Reviewed by GREG KING
Director: Bess Kargman.
Tutus, tears and triumphs?
First Position is a very enjoyable and inspiring documentary about the annual Youth America Grand Prix, one of the most elite and prestigious dance competitions in the world. Thousands of hopefuls, aged between eight and 18, try out for prizes including contracts with leading ballet companies and scholarships to some of the top ballet schools in the world. It is a very competitive environment, as the judges are looking for the right combination of body, training, personality, passion, technique and future potential.
First Position is a warm and upbeat examination of talented kids pursuing their life long dream, striving for their big break and coping with enormous pressure of competition. Practice and discipline are paramount. First time filmmaker Bess Kargman is a former ballerina who studied for ten years before retiring at the tender age of fourteen. In this film she follows six young hopefuls through the competition, and we gain some insight into their dedication, the long hours spent training, rehearsing and perfecting their techniques, as well as their aspirations and sacrifices. There is also inevitably some disappointments along the way.
Kargman has chosen her subjects well and she follows their journey over the course of twelve months. Exuberant eleven-year-old Aran Bell comes from a military family based in Italy, and is determined to succeed. Michaela DePrince was born in Sierra Leone during the bloody civil war, and was adopted by a white Jewish American family who support her dreams. Joan Sebastian pursues dance as a way of escaping the poverty and lack of opportunities back home in his native Columbia. Sakoto is the mother of both Jules and Miko Fogarty, and is obsessed with having her children succeed. A telling moment comes when Jules admits that he doesn’t particularly like ballet but is only doing it to please his mother. There is also Rebecca Houseknecht, the spoiled suburban princess/cheerleader attired in pink, for whom dance is a passion.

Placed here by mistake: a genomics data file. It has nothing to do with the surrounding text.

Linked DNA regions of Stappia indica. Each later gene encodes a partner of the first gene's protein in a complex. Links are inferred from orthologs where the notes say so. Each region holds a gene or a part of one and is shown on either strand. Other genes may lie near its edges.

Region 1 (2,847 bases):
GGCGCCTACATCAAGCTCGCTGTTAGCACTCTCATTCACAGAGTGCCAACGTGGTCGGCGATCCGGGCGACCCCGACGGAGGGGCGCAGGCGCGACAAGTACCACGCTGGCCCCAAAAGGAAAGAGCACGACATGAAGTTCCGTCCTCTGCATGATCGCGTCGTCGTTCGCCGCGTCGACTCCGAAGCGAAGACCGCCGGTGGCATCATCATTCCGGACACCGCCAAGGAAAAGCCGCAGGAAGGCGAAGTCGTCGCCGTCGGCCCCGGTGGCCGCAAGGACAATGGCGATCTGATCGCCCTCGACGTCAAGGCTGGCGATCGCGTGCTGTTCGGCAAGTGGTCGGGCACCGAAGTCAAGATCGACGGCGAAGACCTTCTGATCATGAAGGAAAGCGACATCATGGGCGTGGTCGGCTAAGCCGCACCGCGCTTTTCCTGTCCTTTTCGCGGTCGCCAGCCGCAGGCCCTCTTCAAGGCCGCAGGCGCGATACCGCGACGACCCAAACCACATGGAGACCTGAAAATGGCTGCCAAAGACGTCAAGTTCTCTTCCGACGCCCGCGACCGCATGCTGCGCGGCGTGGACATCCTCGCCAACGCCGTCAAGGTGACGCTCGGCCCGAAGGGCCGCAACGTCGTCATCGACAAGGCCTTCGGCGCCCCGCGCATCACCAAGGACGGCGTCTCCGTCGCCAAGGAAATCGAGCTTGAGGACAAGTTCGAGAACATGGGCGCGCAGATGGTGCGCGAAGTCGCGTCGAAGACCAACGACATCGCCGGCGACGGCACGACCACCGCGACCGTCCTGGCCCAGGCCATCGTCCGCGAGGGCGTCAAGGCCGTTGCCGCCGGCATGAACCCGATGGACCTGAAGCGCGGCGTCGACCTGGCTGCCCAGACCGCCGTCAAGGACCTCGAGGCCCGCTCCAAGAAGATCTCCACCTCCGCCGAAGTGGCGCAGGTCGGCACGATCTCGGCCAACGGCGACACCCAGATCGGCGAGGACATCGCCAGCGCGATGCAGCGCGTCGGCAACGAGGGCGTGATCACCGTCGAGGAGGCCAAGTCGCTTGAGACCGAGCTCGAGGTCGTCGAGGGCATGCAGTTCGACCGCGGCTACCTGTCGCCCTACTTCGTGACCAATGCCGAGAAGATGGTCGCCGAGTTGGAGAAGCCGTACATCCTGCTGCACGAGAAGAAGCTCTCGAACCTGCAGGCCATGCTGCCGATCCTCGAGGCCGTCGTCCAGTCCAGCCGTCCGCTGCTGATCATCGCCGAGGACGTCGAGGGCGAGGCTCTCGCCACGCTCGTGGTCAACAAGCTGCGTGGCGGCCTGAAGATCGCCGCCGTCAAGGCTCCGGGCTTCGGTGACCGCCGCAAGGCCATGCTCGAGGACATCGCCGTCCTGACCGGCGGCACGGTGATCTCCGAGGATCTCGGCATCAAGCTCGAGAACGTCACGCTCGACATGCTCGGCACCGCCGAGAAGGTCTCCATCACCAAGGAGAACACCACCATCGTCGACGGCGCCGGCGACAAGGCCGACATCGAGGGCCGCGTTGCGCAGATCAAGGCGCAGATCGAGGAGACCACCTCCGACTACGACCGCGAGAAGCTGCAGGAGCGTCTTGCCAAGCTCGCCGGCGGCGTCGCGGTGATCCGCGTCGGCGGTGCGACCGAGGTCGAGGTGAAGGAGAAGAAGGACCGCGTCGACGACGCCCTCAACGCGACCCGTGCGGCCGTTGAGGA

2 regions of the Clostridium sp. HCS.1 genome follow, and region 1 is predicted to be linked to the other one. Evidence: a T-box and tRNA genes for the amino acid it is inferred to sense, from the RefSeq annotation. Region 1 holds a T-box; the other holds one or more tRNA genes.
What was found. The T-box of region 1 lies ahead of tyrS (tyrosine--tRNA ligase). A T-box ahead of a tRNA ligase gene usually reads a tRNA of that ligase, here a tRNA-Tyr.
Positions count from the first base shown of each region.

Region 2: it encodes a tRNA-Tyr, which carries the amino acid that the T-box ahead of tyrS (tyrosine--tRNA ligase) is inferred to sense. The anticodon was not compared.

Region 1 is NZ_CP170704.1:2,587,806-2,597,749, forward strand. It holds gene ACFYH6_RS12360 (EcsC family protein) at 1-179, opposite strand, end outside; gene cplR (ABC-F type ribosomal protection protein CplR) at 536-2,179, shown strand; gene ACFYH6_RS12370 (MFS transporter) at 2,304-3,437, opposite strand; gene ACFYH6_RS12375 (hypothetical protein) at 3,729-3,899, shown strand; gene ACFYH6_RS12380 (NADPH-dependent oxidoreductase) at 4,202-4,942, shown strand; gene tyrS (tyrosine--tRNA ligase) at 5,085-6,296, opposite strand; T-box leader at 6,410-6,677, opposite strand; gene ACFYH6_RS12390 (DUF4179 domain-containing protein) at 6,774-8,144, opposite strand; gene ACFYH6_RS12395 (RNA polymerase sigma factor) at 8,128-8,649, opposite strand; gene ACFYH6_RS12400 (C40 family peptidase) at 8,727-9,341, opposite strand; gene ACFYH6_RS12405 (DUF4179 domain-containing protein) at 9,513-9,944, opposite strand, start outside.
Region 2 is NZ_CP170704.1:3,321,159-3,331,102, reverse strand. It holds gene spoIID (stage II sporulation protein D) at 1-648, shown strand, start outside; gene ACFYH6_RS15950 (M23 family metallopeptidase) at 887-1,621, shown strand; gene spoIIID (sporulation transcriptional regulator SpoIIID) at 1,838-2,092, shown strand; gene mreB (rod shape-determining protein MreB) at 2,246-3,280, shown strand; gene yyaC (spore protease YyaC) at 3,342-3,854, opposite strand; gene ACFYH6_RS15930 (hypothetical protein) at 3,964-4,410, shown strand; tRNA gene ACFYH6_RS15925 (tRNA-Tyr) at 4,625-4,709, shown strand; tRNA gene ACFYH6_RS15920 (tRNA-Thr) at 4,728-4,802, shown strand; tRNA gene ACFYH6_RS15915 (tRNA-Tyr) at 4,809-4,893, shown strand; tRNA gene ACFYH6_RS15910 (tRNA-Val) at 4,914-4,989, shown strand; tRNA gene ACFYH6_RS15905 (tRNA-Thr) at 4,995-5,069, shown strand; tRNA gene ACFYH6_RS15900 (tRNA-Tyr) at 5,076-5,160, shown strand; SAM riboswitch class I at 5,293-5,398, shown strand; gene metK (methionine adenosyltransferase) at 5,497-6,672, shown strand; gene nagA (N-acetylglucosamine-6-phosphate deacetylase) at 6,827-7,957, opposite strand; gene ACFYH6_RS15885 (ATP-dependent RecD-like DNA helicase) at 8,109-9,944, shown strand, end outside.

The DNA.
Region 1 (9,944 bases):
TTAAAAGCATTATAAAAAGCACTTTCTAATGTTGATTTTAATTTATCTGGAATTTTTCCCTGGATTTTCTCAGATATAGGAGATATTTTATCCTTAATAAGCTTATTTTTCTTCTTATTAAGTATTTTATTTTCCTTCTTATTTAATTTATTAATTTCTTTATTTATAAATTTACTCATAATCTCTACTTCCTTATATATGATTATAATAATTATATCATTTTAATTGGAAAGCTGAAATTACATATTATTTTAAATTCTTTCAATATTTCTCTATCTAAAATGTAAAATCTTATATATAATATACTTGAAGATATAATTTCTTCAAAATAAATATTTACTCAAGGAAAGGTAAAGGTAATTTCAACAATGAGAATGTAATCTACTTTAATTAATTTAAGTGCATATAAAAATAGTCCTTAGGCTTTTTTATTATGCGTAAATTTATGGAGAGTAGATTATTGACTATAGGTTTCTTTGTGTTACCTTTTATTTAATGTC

Kargman also edited the film along with Kate Amend, and she balances the individual journeys beautifully/ Kargman suffuses the film with an element of suspense as it leads up to the make or break Grand Final in New York. She develops a great sympathy for her subjects, and we the audience become emotionally engaged in their individual stories, their triumphs and failures. Like the documentary Spellbound, which followed a number of children competing in an annual spelling bee, First Position is an emotionally engaging documentary that explores a number of touching human stories with compassion and unrestrained joy.
The film has been beautifully shot by veteran documentary cinematographer Nick Higgins (Countdown To Zero, etc), who captures some stunning images.
This is much more enjoyable and involving than those popular “reality” dance shows on television! Fans of classical dance will certainly enjoy First Position, probably more so than they would have enjoyed the disturbing psychological drama of Black Swan. But this superb documentary has more than enough to appeal to the casual viewer as well. Highly recommended.